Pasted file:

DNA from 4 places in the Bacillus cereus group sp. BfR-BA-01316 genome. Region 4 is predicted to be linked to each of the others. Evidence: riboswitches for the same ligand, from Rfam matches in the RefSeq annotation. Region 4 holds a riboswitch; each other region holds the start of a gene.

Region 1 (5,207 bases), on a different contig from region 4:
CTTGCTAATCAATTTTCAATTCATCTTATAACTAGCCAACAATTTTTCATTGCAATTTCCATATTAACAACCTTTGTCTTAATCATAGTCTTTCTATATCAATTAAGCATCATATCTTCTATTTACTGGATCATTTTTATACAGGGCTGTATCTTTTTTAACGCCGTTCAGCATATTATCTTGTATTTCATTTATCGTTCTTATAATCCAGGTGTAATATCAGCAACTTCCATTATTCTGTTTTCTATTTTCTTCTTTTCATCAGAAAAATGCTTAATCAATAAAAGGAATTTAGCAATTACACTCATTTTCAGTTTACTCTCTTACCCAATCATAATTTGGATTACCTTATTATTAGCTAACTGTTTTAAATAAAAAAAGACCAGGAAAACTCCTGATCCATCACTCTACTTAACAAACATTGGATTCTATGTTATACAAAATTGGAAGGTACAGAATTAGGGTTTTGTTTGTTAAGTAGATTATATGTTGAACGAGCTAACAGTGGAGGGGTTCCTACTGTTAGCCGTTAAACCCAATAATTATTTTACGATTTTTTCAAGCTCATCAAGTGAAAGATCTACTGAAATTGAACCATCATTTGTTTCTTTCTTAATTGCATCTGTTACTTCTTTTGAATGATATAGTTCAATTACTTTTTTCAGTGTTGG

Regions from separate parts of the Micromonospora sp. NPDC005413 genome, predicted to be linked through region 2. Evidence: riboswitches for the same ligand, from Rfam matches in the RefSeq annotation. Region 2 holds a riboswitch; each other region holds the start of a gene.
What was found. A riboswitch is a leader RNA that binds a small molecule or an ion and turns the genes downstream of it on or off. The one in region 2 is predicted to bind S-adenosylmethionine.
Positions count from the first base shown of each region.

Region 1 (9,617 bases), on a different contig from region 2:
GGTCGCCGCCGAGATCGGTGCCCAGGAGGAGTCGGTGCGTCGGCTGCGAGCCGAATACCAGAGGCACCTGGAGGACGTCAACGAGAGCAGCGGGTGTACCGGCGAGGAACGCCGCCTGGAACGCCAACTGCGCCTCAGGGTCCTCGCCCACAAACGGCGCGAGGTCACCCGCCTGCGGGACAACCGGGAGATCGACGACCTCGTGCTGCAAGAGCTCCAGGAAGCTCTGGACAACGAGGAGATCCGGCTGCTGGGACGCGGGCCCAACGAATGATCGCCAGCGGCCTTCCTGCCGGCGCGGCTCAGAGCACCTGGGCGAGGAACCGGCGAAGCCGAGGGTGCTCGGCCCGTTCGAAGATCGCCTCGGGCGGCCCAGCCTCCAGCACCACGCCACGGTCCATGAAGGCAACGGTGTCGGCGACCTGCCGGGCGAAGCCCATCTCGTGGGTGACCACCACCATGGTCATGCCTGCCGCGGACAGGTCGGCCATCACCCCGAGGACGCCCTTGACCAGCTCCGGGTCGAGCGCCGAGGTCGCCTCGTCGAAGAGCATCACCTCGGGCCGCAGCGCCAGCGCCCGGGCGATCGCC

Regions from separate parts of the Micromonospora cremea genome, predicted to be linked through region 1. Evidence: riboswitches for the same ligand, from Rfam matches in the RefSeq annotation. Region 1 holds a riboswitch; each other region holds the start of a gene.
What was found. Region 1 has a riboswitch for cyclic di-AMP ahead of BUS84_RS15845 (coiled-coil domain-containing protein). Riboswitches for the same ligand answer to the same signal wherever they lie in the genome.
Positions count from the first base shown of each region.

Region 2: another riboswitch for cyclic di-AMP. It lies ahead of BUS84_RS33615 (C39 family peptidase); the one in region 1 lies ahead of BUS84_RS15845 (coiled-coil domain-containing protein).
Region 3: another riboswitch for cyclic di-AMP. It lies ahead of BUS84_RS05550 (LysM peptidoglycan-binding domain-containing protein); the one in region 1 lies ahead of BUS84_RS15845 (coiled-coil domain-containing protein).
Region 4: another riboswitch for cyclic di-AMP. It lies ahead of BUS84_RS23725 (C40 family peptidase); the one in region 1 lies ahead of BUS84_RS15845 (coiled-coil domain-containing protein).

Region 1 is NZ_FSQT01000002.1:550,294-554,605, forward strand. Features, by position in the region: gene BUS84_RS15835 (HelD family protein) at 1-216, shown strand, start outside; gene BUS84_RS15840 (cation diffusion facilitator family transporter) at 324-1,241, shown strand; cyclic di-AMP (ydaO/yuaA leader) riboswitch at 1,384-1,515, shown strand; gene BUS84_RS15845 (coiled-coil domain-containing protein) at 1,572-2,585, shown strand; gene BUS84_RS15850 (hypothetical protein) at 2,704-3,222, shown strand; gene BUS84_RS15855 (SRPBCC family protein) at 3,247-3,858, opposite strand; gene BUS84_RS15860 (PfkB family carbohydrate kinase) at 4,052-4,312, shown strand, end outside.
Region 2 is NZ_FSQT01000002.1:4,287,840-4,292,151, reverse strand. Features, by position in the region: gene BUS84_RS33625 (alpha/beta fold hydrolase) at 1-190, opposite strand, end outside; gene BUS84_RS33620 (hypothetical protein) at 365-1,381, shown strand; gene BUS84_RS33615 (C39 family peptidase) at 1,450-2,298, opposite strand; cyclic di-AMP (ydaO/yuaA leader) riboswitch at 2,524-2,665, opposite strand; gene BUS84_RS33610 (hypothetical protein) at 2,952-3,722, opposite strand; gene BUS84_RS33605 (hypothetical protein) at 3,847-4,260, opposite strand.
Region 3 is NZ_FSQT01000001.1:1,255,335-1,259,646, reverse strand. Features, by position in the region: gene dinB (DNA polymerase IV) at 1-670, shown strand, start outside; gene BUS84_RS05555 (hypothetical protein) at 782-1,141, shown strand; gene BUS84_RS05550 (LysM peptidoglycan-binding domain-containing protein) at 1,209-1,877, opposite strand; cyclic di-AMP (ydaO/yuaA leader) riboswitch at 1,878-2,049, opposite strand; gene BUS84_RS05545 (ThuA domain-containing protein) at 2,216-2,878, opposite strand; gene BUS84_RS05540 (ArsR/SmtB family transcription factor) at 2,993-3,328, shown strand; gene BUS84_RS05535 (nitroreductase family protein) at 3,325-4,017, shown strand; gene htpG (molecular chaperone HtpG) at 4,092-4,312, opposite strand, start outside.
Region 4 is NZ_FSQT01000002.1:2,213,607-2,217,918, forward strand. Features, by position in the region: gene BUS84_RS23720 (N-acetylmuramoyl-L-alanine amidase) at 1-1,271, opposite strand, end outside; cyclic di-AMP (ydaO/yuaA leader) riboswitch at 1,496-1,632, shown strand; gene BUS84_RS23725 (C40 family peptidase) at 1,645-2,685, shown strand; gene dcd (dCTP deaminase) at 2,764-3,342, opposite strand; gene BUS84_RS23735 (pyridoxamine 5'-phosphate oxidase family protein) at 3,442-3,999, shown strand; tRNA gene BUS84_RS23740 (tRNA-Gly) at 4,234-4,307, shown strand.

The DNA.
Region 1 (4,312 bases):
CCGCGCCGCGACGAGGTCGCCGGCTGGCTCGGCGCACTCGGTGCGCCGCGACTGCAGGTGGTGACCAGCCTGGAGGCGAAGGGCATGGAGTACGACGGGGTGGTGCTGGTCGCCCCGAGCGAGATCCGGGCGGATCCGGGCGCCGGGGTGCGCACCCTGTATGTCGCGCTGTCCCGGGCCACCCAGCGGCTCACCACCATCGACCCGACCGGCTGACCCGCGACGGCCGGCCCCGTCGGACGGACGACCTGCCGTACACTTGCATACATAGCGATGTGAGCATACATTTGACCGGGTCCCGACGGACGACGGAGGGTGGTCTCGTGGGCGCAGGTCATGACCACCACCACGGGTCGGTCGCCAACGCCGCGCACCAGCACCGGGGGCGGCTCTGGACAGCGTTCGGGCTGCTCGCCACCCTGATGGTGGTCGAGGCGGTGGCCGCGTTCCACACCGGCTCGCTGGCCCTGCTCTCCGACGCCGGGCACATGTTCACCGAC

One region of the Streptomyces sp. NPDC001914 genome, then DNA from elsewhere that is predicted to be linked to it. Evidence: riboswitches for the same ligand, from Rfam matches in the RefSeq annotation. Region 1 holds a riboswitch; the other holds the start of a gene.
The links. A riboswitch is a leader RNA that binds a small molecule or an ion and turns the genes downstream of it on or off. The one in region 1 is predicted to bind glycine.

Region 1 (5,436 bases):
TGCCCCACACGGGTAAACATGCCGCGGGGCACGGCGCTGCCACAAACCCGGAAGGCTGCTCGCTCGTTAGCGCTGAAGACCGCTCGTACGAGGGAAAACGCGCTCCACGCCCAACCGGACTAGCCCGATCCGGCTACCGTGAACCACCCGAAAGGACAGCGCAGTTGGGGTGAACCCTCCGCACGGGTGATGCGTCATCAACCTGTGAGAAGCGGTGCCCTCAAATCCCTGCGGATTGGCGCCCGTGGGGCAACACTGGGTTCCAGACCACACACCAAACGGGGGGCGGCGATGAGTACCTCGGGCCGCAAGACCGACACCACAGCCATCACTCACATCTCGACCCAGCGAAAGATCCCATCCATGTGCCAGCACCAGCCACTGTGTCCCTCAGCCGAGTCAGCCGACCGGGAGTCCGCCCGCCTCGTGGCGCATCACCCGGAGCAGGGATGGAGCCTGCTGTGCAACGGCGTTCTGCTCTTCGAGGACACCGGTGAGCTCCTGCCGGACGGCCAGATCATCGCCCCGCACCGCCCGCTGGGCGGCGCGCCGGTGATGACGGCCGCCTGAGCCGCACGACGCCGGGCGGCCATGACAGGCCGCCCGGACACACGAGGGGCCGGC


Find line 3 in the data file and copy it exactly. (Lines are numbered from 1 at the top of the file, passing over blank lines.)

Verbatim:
CTTGCTAATCAATTTTCAATTCATCTTATAACTAGCCAACAATTTTTCATTGCAATTTCCATATTAACAACCTTTGTCTTAATCATAGTCTTTCTATATCAATTAAGCATCATATCTTCTATTTACTGGATCATTTTTATACAGGGCTGTATCTTTTTTAACGCCGTTCAGCATATTATCTTGTATTTCATTTATCGTTCTTATAATCCAGGTGTAATATCAGCAACTTCCATTATTCTGTTTTCTATTTTCTTCTTTTCATCAGAAAAATGCTTAATCAATAAAAGGAATTTAGCAATTACACTCATTTTCAGTTTACTCTCTTACCCAATCATAATTTGGATTACCTTATTATTAGCTAACTGTTTTAAATAAAAAAAGACCAGGAAAACTCCTGATCCATCACTCTACTTAACAAACATTGGATTCTATGTTATACAAAATTGGAAGGTACAGAATTAGGGTTTTGTTTGTTAAGTAGATTATATGTTGAACGAGCTAACAGTGGAGGGGTTCCTACTGTTAGCCGTTAAACCCAATAATTATTTTACGATTTTTTCAAGCTCATCAAGTGAAAGATCTACTGAAATTGAACCATCATTTGTTTCTTTCTTAATTGCATCTGTTACTTCTTTTGAATGATATAGTTCAATTACTTTTTTCAGTGTTGG